Monday, September 20, 2010

Seoul survivors

Our school has the week off for Chuseok, Korea's big holiday, on which Seoul empties out as everyone visits their families in their ancestral homes. In the days leading up to the day itself, Costco and E-Mart make it impossible to check out-- Costco's lines on Saturday morning stretched literally three-quarters of the way back through the store, and every cart was overflowing, especially with gift packs of delicacies like this:
I don't know why Spam is the epitome of fine dining in Korea. I hesitate to speculate.

(Speaking of Spam, imagine my delight in learning that Monty Python's Spamalot will shortly be playing here on stage, and my disappointment upon realizing that, of course, it will be entirely in Korean. Python's chaotic enough already.) But, as I always look on the bright side of life...

I've been busy. Last Thursday, Vanessa, our Chinese Chinese teacher, came over to translate for the cable guy, who was here to hook up my new cable and Internet. It's ten bucks cheaper than the old company's service and allegedly has faster 'net (not that I've noticed) and a better channel lineup. Well, it's got more English-language channels, including news from Russia, news from China, the Australia Channel, and EuroSport (German ping pong at last!)

All you need to know about what Koreans care about in the Western world is that the system carries CNBC and Bloomberg but not CNN; it's reminiscent of Kyobo Books, which has bookcase after bookcase of Anglophone business books but a measly fiction section in which Sidney Sheldon is considered a hot author. (But I digress... I lost a bunch of good Korean tv channels. At least there's BBC Entertainment, so I get an hour a week of Doctor Who from two years ago. Vanessa must have spent three or four hours last week helping Lauren, Bob, and me get the new hookup.

I'm glad the flag bearer on the left has made good use of the mustache I donated.

We had no classes on Friday; instead, we divided the students. Um, I mean into groups... let's not get grisly here. I had a group with Faina, our new English teacher, and Ron, the principal and his wife, Jill, and Faina's and my homeroom kids.
Faina's on the left. I dunno who's on the right... short white hair... apparently it's my dad. Huh.

All of the groups had the task of taking photos of themselves at well-known spots all around the historic center of Seoul. Our group was doing great until, after two and a half hours afoot and 15 shots, the kids ran out of energy and decided to, first, squabble about where to go next, and, secondly, spend a half hour of our precious time at McDonald's. We finished second, and by the time everyone got home, we were all happy to have survived the trek.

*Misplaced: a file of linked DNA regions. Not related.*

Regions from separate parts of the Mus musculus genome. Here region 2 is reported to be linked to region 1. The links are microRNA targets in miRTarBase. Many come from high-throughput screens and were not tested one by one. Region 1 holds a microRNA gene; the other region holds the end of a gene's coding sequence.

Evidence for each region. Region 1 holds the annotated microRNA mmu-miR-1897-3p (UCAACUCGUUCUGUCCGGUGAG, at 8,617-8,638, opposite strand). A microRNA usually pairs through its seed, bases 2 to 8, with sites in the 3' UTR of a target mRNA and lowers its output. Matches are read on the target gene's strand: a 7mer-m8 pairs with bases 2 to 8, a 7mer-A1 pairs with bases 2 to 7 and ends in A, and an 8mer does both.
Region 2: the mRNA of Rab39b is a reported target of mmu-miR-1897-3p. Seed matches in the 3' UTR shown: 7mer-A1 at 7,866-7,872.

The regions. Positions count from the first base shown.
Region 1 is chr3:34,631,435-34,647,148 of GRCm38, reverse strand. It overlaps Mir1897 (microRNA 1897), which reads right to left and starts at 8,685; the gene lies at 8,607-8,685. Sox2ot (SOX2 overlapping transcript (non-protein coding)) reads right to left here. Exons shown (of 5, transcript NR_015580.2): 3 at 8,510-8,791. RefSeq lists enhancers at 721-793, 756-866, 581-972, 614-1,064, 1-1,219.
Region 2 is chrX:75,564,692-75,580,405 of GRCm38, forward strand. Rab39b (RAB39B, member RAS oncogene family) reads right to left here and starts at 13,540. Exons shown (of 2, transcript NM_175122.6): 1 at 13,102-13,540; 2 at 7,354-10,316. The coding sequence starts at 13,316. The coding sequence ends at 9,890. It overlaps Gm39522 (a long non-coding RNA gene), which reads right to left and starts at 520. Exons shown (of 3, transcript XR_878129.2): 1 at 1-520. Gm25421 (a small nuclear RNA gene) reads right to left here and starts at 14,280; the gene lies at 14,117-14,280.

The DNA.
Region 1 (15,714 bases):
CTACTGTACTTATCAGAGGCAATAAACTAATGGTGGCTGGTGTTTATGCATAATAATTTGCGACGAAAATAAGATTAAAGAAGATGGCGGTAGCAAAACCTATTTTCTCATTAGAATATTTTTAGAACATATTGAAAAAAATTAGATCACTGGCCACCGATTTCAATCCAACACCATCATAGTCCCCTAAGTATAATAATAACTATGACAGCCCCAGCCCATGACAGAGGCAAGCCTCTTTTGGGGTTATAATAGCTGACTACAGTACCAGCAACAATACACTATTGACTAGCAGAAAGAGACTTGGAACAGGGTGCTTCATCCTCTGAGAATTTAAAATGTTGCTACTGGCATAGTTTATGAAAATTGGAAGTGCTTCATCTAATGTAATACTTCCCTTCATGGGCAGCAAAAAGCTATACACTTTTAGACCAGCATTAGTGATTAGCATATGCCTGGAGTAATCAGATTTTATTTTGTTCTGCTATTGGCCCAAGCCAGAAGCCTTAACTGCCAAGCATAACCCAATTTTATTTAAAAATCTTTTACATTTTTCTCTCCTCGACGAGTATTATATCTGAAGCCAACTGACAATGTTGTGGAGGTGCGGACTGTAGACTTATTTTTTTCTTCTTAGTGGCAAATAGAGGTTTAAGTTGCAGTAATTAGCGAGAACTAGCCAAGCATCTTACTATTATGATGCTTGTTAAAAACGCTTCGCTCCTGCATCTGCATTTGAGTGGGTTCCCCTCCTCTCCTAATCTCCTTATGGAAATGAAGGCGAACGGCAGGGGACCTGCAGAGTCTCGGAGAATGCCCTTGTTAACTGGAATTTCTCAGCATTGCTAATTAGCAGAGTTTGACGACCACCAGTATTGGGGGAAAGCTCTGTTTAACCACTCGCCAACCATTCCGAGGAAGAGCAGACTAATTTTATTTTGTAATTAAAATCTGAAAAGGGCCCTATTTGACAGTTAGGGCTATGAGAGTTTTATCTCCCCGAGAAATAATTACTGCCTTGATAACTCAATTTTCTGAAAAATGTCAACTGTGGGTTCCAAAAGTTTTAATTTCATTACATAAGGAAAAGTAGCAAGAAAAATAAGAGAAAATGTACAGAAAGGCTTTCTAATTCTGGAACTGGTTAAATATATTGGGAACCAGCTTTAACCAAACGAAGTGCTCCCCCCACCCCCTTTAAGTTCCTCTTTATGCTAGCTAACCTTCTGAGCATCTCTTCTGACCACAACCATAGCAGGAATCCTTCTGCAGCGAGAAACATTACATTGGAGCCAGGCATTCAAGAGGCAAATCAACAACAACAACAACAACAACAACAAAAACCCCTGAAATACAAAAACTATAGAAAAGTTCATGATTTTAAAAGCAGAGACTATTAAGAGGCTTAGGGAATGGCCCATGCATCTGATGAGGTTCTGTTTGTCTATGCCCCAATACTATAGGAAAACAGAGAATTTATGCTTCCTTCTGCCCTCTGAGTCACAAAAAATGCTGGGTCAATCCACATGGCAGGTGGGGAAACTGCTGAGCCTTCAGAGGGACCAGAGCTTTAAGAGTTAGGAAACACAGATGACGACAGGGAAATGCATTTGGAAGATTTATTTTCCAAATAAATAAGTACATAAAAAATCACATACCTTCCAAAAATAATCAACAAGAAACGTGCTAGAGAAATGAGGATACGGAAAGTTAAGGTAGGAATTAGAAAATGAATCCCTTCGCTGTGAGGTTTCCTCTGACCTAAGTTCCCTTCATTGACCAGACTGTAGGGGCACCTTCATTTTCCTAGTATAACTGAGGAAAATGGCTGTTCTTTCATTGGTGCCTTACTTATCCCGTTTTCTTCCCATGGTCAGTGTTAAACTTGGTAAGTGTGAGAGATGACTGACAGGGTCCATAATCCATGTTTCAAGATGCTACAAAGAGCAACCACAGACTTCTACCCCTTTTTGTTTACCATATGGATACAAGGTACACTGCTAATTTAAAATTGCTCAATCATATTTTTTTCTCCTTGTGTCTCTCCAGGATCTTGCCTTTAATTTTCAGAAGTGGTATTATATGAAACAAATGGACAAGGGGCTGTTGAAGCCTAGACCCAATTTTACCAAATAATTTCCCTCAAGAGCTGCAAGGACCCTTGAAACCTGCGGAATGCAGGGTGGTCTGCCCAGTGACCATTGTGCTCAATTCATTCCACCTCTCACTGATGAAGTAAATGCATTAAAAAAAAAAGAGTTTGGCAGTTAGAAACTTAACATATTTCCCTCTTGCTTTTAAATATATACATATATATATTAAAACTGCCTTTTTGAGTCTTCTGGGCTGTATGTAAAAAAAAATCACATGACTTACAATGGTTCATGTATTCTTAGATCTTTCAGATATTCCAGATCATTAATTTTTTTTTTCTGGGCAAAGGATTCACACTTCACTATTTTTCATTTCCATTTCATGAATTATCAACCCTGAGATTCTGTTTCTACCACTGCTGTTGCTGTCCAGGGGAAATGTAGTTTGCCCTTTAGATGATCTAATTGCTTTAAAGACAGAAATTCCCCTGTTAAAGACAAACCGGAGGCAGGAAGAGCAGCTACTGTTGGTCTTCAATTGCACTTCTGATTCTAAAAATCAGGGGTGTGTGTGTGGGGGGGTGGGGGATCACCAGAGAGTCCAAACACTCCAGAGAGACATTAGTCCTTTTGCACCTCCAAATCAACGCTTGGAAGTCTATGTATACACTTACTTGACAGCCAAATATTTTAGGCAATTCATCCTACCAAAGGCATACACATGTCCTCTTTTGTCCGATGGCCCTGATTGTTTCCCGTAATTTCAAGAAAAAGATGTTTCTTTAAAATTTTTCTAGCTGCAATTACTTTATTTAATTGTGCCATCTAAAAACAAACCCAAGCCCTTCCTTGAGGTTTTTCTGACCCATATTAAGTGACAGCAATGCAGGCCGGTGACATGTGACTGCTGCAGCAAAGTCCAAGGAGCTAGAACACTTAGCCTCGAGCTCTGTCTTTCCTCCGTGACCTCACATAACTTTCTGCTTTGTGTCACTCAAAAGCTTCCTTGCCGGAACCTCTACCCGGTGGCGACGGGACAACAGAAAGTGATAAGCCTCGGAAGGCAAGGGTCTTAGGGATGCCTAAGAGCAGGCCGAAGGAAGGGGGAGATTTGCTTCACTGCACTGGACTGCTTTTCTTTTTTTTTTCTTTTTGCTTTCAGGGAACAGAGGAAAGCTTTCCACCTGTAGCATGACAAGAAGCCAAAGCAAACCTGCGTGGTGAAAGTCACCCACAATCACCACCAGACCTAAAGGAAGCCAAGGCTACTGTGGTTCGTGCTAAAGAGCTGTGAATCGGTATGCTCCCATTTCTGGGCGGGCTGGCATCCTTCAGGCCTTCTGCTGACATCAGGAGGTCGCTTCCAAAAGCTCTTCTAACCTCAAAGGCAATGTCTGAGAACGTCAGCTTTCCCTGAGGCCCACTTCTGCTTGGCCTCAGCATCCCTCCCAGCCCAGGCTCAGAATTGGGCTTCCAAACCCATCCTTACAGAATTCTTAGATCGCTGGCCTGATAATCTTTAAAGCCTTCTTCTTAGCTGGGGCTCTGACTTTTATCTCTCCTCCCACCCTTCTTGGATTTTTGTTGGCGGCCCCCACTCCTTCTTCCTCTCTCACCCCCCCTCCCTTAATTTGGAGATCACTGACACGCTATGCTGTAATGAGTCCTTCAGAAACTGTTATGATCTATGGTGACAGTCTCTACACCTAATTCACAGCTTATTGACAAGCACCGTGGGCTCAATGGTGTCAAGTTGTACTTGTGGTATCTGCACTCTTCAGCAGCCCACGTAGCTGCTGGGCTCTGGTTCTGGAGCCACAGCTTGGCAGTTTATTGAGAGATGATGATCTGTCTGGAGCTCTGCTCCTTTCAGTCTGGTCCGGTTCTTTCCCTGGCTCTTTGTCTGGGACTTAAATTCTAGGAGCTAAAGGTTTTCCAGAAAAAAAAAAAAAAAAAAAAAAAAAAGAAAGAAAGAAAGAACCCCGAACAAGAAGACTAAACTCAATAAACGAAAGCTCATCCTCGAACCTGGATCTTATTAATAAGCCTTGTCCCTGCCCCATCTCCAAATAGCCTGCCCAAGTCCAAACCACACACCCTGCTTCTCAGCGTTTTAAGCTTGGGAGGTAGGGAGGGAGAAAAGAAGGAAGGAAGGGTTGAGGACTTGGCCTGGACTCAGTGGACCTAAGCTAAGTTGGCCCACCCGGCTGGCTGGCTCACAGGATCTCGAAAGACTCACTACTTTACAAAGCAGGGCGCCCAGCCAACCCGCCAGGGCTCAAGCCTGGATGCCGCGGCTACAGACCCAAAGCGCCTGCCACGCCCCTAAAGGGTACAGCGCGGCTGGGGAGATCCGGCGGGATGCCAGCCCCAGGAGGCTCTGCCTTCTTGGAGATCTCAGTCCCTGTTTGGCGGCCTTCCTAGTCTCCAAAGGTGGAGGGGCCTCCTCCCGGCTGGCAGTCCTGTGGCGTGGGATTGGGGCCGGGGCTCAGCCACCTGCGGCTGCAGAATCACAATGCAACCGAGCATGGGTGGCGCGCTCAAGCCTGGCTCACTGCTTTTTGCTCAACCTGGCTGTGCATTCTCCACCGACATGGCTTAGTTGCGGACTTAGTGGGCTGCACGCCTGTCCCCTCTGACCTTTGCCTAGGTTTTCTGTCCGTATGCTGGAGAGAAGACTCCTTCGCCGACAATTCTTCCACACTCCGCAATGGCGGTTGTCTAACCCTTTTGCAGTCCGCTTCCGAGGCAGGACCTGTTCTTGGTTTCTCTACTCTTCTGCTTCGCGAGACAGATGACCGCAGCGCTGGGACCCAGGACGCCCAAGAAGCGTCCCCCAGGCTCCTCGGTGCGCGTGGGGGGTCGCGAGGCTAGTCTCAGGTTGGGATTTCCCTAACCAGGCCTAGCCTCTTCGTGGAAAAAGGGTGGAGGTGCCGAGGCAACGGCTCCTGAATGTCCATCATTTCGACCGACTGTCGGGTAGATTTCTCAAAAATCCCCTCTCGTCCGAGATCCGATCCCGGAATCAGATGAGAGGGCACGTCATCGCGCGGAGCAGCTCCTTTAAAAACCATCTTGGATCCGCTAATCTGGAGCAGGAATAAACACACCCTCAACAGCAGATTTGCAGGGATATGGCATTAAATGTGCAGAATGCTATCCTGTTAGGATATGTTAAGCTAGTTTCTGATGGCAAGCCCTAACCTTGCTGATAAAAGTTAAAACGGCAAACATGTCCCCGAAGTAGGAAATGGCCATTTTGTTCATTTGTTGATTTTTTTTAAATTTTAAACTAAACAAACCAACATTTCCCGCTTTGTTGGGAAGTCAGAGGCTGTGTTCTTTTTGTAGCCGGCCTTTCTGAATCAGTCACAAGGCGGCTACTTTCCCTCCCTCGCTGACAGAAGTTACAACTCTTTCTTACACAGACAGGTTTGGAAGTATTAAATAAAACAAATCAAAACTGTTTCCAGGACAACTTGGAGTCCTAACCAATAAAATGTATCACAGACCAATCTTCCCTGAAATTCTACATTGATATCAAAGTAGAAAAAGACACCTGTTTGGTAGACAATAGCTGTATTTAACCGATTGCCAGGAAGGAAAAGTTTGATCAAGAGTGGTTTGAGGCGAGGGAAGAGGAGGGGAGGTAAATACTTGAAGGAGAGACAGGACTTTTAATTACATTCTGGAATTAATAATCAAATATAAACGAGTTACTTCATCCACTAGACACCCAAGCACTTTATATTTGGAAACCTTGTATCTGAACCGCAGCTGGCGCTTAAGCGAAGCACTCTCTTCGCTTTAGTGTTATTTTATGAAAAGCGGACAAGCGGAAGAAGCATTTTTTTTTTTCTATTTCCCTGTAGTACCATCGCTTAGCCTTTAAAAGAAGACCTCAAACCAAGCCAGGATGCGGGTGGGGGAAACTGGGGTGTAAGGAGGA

Tug's worn out, too.

On Saturday, I carted two packs of veggie dogs up the hill above Itaewon to the Margaritaville-themed social of the Seoul Flyers running club. I'd met a few of them at my last race but haven't been able to join the group runs. The get-together was at a lovely apartment right near Mount Namsan and Seoul Tower. Jae, the president (and everyone else I met) was friendly and helpful, and the Heineken and daiquiris flowed freely. I'd hoped to clear up some confusion-- should I do the marathon like this: run at nine-and-a-half-minute-mile pace for four minutes, walk a minute, all the way through, as I've been training for? Or just do 11-minute miles with no walking?

Jae's on the left, too. (When did I start to look like Tim Robbins?)

I'm delighted to say that I came away twice as confused as I went in... Jae, who hates run/walk, thought I should run the whole way. Shira, who likes run/walk, thought I should run/walk. In addition, Jae suggested that I appropriate one of the race entries of someone who had to cancel out of the Chuncheon Marathon, which I tried to enter two days too late. Chuncheon is two weeks earlier than the Joongang I'm registered for, has a prettier course, and allows six hours, not five, to finish. So now what? Try the run/walk there and if it doesn't work, the slower run in the Joongang? Two marathons in 15 days? What about my work friends who said they'll come out to cheer me on in the Joongang? They're not going to take an hour-long bus ride into the countryside for the Chuncheon...
People who are faster than I am are on the left. And the right. And directly in front of me... as usual.

Oh, my brain hurts. And my knee. And my calves are a little tight. And a few of the students have been giving me a pain in the...

On Sunday, I ran my six miles, got caught up with Lauren over coffee, and then wasted half of the day looking all over town for a couple of items I couldn't find in any stores. Today, well... no run, no Lauren, found one item.

I've been afraid of having nothing to do all week while the locals travel, but Nikki and Dex have invited me to their apartment tomorrow for grilled tofu, and the Seoul Veggie Club is having a Chuseok Day picnic on Thursday (on top of the buffet lunch ten days ago). And, dammit, I've got lots to do... that German ping pong isn't going to watch itself. long from me and from Gladly the Cross-Eyed Bear.

1 comment:

Ron said...

Jill and I will travel to wherever you decide to run your marathon. We wouldn't miss it for anything. Also, if it were me, I would do the walk/walk. Or maybe the run/crawl.